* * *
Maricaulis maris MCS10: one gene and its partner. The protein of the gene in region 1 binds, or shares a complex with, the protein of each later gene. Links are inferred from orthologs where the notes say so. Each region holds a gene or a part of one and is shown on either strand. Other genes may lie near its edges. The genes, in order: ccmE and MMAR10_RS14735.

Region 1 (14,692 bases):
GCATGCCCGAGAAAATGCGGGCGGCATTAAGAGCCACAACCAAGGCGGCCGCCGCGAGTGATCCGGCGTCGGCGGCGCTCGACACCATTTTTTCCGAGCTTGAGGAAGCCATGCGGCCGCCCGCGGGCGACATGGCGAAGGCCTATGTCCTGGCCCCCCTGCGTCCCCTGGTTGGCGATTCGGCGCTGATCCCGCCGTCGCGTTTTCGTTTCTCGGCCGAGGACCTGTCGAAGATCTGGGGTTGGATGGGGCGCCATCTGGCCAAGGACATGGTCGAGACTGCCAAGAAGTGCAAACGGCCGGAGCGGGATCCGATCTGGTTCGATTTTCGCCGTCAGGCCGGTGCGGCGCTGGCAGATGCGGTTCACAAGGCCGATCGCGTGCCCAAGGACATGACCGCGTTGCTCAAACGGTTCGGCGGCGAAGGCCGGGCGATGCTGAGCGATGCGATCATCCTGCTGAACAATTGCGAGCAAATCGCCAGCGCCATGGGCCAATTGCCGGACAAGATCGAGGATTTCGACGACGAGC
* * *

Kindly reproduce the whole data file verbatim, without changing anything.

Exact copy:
Maricaulis maris MCS10: one gene and its partner. The protein of the gene in region 1 binds, or shares a complex with, the protein of each later gene. Links are inferred from orthologs where the notes say so. Each region holds a gene or a part of one and is shown on either strand. Other genes may lie near its edges. The genes, in order: ccmE and MMAR10_RS14735.

Region 1 (14,692 bases):
GCATGCCCGAGAAAATGCGGGCGGCATTAAGAGCCACAACCAAGGCGGCCGCCGCGAGTGATCCGGCGTCGGCGGCGCTCGACACCATTTTTTCCGAGCTTGAGGAAGCCATGCGGCCGCCCGCGGGCGACATGGCGAAGGCCTATGTCCTGGCCCCCCTGCGTCCCCTGGTTGGCGATTCGGCGCTGATCCCGCCGTCGCGTTTTCGTTTCTCGGCCGAGGACCTGTCGAAGATCTGGGGTTGGATGGGGCGCCATCTGGCCAAGGACATGGTCGAGACTGCCAAGAAGTGCAAACGGCCGGAGCGGGATCCGATCTGGTTCGATTTTCGCCGTCAGGCCGGTGCGGCGCTGGCAGATGCGGTTCACAAGGCCGATCGCGTGCCCAAGGACATGACCGCGTTGCTCAAACGGTTCGGCGGCGAAGGCCGGGCGATGCTGAGCGATGCGATCATCCTGCTGAACAATTGCGAGCAAATCGCCAGCGCCATGGGCCAATTGCCGGACAAGATCGAGGATTTCGACGACGAGC